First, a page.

What's the best way to sharpen a knife? It really depends on the knife, as well as how much work you want to put into sharpening it. So what's the best knife sharpening system for your needs?
Different knives have different sharpening needs. Thinner blades respond better to a sharpening stone (and more about that shortly), but thicker blades can easily be sharpened using a pull-through tool. These pull-through sharpeners are widely available and aren't especially expensive.
A Pull-Through Solution
Pull-through sharpeners can be handheld or can sit on your kitchen counter. They feature two angled, open steels. You place the blade in the center point between the two rotating steels and gently pull it towards you, from handle to tip. These sharpeners actually place numerous tiny (invisible) serrations into the blade, which gives it multiple additional sharp points on its blade, increasing its ability to slice through the food in question. These tiny serrations won't damage thicker blades, but thinner blades will need a smooth sharpening—and for that, you'll need a stone.
Sharpening stones take a bit of getting used to, and you should be cautious while you're getting used to it. It's unlikely that the blade will move in an unexpected way, but take care to avoid accidents. You can buy a water stone from any kitchen supply store or hardware store. They're available in varying grit counts. The higher the grit count, the more polished the blade will be after sharpening. This ultra-fine grit level is generally not necessary for the average kitchen knife unless it's a professional quality, ultra-thin blade (so basically, you'll only need an ultra-fine grit level for an ultra-fine blade).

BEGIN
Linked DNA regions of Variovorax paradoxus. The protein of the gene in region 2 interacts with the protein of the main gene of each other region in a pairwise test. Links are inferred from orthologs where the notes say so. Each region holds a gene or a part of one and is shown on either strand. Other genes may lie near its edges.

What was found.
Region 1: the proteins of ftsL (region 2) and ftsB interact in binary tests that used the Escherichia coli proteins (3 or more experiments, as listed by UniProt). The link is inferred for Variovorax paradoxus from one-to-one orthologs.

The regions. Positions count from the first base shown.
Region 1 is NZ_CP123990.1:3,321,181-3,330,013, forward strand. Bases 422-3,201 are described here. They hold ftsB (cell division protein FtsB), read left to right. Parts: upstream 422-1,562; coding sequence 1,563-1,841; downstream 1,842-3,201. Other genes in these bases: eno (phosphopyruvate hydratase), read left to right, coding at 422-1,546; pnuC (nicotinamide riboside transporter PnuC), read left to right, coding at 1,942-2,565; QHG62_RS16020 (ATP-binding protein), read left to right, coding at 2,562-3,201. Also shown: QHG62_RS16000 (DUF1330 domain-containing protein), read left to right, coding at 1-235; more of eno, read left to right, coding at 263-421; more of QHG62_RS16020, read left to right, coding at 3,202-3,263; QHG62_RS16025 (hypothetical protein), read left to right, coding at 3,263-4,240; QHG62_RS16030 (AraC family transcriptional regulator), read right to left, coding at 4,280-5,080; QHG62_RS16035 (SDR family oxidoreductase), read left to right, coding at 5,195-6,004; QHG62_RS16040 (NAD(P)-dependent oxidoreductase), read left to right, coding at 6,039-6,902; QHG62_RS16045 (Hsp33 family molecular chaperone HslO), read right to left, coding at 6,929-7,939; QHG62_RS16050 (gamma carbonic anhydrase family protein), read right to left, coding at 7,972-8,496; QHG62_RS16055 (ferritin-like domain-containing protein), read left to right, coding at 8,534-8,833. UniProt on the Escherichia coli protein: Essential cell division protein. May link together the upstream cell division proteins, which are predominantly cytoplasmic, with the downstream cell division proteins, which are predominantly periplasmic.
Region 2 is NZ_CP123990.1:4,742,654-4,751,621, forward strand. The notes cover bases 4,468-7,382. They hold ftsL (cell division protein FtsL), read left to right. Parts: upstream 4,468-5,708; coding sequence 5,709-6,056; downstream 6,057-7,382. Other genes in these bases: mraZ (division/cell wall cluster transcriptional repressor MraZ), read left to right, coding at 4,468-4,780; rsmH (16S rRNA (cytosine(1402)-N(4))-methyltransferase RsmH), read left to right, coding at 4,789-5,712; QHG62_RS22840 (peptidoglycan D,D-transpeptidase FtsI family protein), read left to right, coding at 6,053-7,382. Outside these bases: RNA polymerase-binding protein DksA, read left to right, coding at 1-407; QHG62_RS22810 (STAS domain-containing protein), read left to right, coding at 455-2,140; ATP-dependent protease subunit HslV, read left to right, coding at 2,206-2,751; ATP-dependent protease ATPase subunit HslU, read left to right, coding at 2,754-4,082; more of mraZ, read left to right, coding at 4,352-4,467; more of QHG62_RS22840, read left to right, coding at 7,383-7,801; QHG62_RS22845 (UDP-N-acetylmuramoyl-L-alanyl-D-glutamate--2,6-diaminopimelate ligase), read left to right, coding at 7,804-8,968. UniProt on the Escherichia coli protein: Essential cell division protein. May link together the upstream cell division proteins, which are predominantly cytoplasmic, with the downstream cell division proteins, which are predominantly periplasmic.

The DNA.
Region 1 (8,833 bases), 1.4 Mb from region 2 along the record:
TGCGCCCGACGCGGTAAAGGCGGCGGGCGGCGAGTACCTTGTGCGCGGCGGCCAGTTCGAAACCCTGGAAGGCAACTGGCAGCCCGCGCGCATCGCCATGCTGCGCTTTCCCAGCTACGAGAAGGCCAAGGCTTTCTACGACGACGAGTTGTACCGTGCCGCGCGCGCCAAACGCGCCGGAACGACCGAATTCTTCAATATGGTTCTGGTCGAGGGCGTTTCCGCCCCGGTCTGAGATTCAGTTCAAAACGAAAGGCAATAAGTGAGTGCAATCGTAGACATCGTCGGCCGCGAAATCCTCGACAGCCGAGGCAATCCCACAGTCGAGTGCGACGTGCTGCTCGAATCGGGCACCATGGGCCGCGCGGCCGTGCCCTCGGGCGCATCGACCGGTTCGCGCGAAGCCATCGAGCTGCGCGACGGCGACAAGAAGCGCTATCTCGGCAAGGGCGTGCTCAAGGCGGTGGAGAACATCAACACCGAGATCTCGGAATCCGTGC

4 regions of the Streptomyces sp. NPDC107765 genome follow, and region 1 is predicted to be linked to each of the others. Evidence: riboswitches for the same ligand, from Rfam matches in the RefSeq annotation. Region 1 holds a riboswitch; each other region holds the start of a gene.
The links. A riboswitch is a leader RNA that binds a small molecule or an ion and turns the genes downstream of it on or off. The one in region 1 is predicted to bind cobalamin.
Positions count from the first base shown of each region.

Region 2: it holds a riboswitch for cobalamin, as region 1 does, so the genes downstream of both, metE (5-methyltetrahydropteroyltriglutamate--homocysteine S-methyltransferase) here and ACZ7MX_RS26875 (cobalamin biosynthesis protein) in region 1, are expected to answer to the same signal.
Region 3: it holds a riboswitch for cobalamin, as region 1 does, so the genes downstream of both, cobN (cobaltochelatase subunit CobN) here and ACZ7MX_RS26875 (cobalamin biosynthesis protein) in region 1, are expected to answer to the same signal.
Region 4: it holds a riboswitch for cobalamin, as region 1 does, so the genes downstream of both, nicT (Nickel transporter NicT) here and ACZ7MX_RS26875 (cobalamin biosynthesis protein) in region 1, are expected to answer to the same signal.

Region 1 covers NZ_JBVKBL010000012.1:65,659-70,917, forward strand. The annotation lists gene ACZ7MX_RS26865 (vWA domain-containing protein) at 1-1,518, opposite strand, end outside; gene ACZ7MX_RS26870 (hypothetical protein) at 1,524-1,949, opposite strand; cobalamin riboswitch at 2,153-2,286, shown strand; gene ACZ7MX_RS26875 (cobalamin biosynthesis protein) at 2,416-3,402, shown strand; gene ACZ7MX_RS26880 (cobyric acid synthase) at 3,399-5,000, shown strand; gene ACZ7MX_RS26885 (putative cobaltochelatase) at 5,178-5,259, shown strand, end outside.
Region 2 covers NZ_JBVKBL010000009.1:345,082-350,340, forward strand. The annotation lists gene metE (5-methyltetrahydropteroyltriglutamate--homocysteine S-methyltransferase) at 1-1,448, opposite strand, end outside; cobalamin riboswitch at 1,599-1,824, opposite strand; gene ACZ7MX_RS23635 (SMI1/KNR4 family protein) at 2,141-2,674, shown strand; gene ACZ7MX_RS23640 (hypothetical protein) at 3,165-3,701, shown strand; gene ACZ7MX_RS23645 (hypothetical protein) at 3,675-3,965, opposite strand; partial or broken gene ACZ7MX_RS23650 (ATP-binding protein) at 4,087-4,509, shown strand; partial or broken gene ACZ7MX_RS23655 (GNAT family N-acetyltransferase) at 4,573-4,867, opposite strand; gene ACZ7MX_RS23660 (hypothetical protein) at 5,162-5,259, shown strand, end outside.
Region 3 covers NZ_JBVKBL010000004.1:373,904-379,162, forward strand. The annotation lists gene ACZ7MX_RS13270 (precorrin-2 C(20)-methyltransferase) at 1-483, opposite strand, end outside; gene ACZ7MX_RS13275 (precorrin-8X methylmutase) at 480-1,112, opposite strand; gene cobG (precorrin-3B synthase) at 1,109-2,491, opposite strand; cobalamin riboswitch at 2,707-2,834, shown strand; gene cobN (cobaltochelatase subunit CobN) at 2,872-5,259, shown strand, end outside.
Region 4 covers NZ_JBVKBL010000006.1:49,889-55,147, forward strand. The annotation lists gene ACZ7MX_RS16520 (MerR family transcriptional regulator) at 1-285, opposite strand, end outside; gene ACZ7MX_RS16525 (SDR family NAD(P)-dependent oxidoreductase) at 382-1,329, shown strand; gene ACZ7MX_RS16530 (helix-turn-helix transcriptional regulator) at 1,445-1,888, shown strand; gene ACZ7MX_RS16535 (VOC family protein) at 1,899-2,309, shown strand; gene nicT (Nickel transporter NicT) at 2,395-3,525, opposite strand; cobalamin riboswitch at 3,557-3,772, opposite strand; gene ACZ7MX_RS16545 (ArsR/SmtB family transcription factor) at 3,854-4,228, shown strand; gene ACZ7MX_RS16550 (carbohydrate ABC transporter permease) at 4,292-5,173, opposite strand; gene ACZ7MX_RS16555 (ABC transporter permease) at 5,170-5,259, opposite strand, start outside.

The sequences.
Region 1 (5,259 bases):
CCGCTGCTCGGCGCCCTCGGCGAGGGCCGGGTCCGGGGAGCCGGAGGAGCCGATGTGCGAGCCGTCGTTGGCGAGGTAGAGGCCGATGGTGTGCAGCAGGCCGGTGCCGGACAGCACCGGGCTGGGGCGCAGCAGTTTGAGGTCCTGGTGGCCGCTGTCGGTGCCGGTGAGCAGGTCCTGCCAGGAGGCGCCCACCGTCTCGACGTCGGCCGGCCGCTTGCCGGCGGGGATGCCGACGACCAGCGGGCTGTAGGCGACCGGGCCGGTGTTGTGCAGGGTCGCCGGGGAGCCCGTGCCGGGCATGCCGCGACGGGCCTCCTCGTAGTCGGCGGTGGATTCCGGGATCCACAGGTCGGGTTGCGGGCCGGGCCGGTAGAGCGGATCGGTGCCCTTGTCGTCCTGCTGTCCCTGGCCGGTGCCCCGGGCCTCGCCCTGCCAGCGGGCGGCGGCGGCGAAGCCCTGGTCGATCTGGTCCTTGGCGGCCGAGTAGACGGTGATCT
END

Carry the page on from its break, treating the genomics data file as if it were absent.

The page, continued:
Using a Sharpening Stone
There are different ways to use a sharpening stone, but the basic principles are the same. Some people prefer to soak their water stone before using it, but this might seem like too much time and effort, and most stones are perfectly effective with just a small amount of water splashed on their surface. Just angle the blade on the stone and pull it towards yourself from the handle to the tip. Don't pull too quickly, since that's a good way for the knife to slip. There can be some trial and error before you can master using the stone in a smooth motion.
Depending on the knives in your kitchen, chances are that the best sharpening system will involve both a pull-through sharpener and a sharpening stone. The difference will be noticeable, and once your knives are sharpened, you'll never be able to prepare food using a blunt knife again.Share
3 January 2023